Duke Energy Files for More Solar
Top consumer smart energy news hand-selected and brought to you by the Smart Energy Consumer Collaborative.
Duke Energy Florida, a subsidiary of Duke Energy, recently announced plans for three new solar power plants. All told, the three facilities could bring in enough power to charge 69,000 homes each year, thanks to the additional 224.3 megawatts they should bring online. Each project should bring between 200 to 300 temporary jobs with them and, when finished, will be owned, operated and maintained by Duke Energy Florida. Construction is expected to finish late next year and will bring the company’s total solar power holdings up to 700 MW.
How can economies recover from the COVID-19 pandemic whilst also ensuring that they meet clean energy goals? Mathias Steck, Managing Director, DNV GL – Energy, talks to Dave Turk, Acting Deputy Executive and Head of the Strategic Initiatives Office at the International Energy Agency on the DNV GL Talks Energy podcast, on the importance of including renewables in economic stimulus packages and why clean energy technologies are showing resilience in these unprecedented times.
Southern Company announced plans to achieve net-zero carbon emissions across its system by 2050 during its annual shareholder meeting last week, after setting a "low- to no-" carbon by 2050 goal in 2018. CEO Tom Fanning said the company is pacing ahead of meeting its midway climate commitment: to reduce the company's emissions 50 percent below 2007 levels by 2030 — a goal that might be achievable by 2025. The company said it can invest in tree planting or in carbon reduction technology to offset emissions from fossil-fuel powered generation and achieve its net-zero goal.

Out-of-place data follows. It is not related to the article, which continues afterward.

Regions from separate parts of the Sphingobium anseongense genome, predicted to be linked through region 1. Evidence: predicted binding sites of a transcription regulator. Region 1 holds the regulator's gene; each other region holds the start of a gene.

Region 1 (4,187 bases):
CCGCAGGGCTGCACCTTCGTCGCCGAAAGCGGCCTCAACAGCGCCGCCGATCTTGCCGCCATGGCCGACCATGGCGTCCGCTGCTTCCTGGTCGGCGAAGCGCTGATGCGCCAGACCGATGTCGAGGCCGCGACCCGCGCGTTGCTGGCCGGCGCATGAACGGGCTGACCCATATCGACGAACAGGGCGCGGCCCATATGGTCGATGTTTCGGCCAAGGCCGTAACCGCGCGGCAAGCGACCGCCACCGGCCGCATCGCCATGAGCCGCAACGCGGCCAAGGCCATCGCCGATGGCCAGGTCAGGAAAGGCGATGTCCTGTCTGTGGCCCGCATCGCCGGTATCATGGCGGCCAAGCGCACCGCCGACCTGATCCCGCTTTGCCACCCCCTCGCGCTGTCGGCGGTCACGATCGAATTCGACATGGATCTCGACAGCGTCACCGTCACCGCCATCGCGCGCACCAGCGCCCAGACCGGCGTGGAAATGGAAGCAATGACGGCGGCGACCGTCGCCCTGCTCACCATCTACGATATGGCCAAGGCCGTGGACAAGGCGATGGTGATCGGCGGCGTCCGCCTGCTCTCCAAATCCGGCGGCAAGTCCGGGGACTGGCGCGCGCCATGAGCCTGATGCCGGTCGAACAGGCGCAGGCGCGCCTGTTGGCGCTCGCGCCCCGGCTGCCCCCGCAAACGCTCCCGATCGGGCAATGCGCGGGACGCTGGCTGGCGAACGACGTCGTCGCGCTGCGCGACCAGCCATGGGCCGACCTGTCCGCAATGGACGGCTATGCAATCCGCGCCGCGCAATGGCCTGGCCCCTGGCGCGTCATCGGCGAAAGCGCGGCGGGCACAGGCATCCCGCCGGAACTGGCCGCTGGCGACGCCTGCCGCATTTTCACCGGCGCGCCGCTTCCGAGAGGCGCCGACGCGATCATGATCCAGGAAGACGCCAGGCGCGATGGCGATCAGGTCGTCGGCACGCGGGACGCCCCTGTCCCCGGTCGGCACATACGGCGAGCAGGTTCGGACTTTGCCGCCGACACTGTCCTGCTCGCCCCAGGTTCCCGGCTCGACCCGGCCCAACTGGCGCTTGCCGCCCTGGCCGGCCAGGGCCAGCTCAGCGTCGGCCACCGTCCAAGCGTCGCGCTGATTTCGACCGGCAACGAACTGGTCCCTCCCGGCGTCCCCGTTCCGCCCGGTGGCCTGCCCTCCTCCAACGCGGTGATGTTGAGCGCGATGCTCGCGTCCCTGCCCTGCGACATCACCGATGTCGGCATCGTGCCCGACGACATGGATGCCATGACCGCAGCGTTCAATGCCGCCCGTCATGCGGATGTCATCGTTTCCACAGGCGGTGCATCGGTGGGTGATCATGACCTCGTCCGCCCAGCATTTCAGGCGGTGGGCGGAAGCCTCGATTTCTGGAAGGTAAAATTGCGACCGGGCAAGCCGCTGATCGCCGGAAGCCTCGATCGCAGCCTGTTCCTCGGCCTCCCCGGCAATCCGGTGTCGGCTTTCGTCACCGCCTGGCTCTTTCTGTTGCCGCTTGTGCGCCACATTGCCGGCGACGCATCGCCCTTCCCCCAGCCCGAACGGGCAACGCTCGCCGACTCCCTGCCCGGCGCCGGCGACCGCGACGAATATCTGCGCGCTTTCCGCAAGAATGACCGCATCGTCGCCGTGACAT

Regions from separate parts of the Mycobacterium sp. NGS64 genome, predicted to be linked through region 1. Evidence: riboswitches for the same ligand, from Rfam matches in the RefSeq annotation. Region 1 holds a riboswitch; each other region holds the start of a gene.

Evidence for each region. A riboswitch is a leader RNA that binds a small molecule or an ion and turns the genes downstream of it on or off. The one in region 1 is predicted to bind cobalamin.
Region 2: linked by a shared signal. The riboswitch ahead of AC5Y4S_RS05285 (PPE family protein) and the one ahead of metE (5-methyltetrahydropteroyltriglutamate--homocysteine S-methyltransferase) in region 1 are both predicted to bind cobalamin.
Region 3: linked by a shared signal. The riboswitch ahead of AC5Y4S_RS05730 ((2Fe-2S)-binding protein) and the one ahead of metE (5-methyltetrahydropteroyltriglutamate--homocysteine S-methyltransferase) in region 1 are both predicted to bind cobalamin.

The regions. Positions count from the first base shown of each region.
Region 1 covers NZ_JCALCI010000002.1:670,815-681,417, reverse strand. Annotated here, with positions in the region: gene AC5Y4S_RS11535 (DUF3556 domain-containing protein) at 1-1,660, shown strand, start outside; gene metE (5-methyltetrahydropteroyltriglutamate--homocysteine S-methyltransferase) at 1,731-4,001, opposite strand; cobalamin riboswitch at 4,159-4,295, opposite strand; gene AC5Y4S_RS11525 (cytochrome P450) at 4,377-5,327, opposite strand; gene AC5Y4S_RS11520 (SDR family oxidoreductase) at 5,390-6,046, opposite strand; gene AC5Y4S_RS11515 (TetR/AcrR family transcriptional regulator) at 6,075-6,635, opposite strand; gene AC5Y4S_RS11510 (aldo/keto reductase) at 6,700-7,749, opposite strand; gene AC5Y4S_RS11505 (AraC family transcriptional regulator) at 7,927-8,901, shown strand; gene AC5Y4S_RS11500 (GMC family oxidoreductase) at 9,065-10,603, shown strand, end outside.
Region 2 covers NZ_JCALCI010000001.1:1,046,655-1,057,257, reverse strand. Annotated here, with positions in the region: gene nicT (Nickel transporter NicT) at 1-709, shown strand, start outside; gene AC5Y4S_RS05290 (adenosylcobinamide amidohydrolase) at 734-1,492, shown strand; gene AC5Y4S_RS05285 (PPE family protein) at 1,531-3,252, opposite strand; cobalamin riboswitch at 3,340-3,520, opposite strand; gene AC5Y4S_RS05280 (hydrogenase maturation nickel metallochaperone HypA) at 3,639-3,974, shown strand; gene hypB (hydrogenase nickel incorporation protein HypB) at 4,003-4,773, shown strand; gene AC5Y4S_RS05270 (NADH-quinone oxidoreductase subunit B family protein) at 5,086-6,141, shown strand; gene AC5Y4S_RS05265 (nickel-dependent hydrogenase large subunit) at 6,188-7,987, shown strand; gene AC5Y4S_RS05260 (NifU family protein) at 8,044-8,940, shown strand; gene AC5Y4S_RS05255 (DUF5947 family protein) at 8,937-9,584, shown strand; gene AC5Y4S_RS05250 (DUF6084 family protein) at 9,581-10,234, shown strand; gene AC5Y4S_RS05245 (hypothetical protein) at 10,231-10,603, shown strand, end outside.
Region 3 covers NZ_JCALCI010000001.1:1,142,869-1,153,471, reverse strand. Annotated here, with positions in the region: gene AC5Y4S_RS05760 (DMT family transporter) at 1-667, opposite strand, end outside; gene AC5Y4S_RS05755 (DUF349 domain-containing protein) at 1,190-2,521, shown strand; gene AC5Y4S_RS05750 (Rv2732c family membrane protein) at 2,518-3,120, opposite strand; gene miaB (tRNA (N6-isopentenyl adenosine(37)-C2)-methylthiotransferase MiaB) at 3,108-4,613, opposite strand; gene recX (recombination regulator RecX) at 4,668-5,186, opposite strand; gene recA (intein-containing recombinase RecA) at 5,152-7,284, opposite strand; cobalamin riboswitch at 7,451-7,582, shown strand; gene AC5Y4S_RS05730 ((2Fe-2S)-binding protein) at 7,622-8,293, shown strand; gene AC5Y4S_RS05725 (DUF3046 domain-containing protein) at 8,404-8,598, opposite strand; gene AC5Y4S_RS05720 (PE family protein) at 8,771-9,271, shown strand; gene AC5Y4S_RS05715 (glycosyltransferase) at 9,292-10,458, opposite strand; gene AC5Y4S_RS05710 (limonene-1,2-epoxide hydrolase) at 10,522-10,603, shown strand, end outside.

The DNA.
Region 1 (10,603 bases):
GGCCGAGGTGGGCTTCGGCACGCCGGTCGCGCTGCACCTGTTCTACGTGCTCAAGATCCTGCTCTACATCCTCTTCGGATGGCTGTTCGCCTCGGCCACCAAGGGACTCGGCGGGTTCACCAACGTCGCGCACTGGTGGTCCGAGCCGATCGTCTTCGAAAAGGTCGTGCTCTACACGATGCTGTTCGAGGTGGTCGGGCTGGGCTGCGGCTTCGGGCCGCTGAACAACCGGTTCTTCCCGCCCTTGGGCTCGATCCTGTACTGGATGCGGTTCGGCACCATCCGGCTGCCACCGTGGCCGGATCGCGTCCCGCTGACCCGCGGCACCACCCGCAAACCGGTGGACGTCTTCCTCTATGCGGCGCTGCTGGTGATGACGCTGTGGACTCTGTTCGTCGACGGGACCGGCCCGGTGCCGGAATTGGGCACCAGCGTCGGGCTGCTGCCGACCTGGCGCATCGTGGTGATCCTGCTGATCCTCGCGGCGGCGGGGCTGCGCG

With lay-offs, reductions in hours and other job changes due to COVID-19, more households are having difficulties paying their utility bills. In response, a significant number of utilities have instituted moratoriums on disconnecting customers, voluntarily or under orders by their regulators. With over 23 million people unemployed nationwide, and some industries being shut down or dramatically altered, preventing disconnections for nonpayment meets a critical need to help keep homes stable.
Residential batteries outperformed the rest of the energy storage sector in first-quarter deployments. The first quarter of 2020 marked the fourth consecutive record for home battery installations, according to the new Energy Storage Monitor from Wood Mackenzie and the Energy Storage Association. The sector delivered 44 megawatts/102 megawatt-hours – up 10 percent from Q4 2019. That’s all the more striking because home solar installations typically dip in the first quarter of a given year.
Green Mountain Power (GMP) in Vermont launched a new program called Go, Save & Share Green, which includes incentives and initiatives to save customers money and help the community. As part of this program, GMP is increasing rebates on heat pumps, heat pump water heaters, electric mowers and electric bikes through the end of August. “These new rebates and energy-sharing programs are innovative ways we can help customers save money while helping each other, the economy and the environment at the same time,” GMP President and CEO Mari McClure said.
Missouri’s largest electric utility plans to offer 1,000 of its customers access to energy efficiency improvements minus the often-substantial upfront cost. Instead, Ameren Missouri will pay the initial cost and then add a small portion of it to the customer’s monthly bill. In theory, the customer’s total bill goes down because energy savings exceed the repayment charge. Evergy is also working out the details of a 12-month pilot that state regulators approved in January. Company spokesman Damon Smith said the PAYS experiment will take place before the end of 2022. Liberty Utilities-Empire District is considering moving ahead with a pilot as well.
If cities are to hit their targets of using 100-percent renewable energy, they need to build more expertise, invest more money into those goals and garner more support from utilities, according to a report from the Institute for Local Self-Reliance, the University of Michigan's School for Environment and Sustainability and other partners. Cities should also focus on equity and make sure the most vulnerable are not neglected in the transition away from fossil fuels, the report said.